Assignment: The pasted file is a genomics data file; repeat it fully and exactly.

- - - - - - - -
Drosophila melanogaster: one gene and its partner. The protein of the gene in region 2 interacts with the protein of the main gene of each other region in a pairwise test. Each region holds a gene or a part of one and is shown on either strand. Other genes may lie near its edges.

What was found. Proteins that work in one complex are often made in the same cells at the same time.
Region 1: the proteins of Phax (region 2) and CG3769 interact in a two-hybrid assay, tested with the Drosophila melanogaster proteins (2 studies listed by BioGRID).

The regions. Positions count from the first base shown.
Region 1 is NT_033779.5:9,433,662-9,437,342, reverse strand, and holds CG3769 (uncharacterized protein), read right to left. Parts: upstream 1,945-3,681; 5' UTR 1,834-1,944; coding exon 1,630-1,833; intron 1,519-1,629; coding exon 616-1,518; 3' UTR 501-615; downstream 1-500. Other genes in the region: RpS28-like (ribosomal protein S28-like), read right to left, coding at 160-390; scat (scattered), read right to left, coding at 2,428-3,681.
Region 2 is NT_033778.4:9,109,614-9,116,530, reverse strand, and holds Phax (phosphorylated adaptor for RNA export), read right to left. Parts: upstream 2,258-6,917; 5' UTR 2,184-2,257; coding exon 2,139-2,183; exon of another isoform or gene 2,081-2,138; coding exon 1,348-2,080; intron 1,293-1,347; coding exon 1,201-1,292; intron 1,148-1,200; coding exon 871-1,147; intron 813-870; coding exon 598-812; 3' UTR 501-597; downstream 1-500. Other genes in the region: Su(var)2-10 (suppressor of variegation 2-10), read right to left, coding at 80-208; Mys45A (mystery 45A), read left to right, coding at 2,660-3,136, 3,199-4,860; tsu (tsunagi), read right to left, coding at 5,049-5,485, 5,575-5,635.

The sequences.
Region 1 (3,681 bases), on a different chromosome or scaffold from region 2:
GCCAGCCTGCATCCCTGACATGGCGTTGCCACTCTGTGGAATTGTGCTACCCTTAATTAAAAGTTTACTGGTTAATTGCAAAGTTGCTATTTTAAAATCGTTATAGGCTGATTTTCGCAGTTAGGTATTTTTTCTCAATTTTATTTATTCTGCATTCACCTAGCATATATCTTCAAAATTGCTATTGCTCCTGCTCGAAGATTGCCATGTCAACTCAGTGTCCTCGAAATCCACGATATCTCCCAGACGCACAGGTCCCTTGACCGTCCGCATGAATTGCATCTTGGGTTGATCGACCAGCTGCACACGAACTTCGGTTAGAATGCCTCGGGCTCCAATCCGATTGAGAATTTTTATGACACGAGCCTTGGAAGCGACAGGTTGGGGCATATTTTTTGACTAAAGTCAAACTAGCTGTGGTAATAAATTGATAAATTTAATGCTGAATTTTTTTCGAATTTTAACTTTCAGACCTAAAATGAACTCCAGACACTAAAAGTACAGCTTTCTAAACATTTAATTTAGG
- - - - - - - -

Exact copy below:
Drosophila melanogaster: one gene and its partner. The protein of the gene in region 2 interacts with the protein of the main gene of each other region in a pairwise test. Each region holds a gene or a part of one and is shown on either strand. Other genes may lie near its edges.

What was found. Proteins that work in one complex are often made in the same cells at the same time.
Region 1: the proteins of Phax (region 2) and CG3769 interact in a two-hybrid assay, tested with the Drosophila melanogaster proteins (2 studies listed by BioGRID).

The regions. Positions count from the first base shown.
Region 1 is NT_033779.5:9,433,662-9,437,342, reverse strand, and holds CG3769 (uncharacterized protein), read right to left. Parts: upstream 1,945-3,681; 5' UTR 1,834-1,944; coding exon 1,630-1,833; intron 1,519-1,629; coding exon 616-1,518; 3' UTR 501-615; downstream 1-500. Other genes in the region: RpS28-like (ribosomal protein S28-like), read right to left, coding at 160-390; scat (scattered), read right to left, coding at 2,428-3,681.
Region 2 is NT_033778.4:9,109,614-9,116,530, reverse strand, and holds Phax (phosphorylated adaptor for RNA export), read right to left. Parts: upstream 2,258-6,917; 5' UTR 2,184-2,257; coding exon 2,139-2,183; exon of another isoform or gene 2,081-2,138; coding exon 1,348-2,080; intron 1,293-1,347; coding exon 1,201-1,292; intron 1,148-1,200; coding exon 871-1,147; intron 813-870; coding exon 598-812; 3' UTR 501-597; downstream 1-500. Other genes in the region: Su(var)2-10 (suppressor of variegation 2-10), read right to left, coding at 80-208; Mys45A (mystery 45A), read left to right, coding at 2,660-3,136, 3,199-4,860; tsu (tsunagi), read right to left, coding at 5,049-5,485, 5,575-5,635.

The sequences.
Region 1 (3,681 bases), on a different chromosome or scaffold from region 2:
GCCAGCCTGCATCCCTGACATGGCGTTGCCACTCTGTGGAATTGTGCTACCCTTAATTAAAAGTTTACTGGTTAATTGCAAAGTTGCTATTTTAAAATCGTTATAGGCTGATTTTCGCAGTTAGGTATTTTTTCTCAATTTTATTTATTCTGCATTCACCTAGCATATATCTTCAAAATTGCTATTGCTCCTGCTCGAAGATTGCCATGTCAACTCAGTGTCCTCGAAATCCACGATATCTCCCAGACGCACAGGTCCCTTGACCGTCCGCATGAATTGCATCTTGGGTTGATCGACCAGCTGCACACGAACTTCGGTTAGAATGCCTCGGGCTCCAATCCGATTGAGAATTTTTATGACACGAGCCTTGGAAGCGACAGGTTGGGGCATATTTTTTGACTAAAGTCAAACTAGCTGTGGTAATAAATTGATAAATTTAATGCTGAATTTTTTTCGAATTTTAACTTTCAGACCTAAAATGAACTCCAGACACTAAAAGTACAGCTTTCTAAACATTTAATTTAGG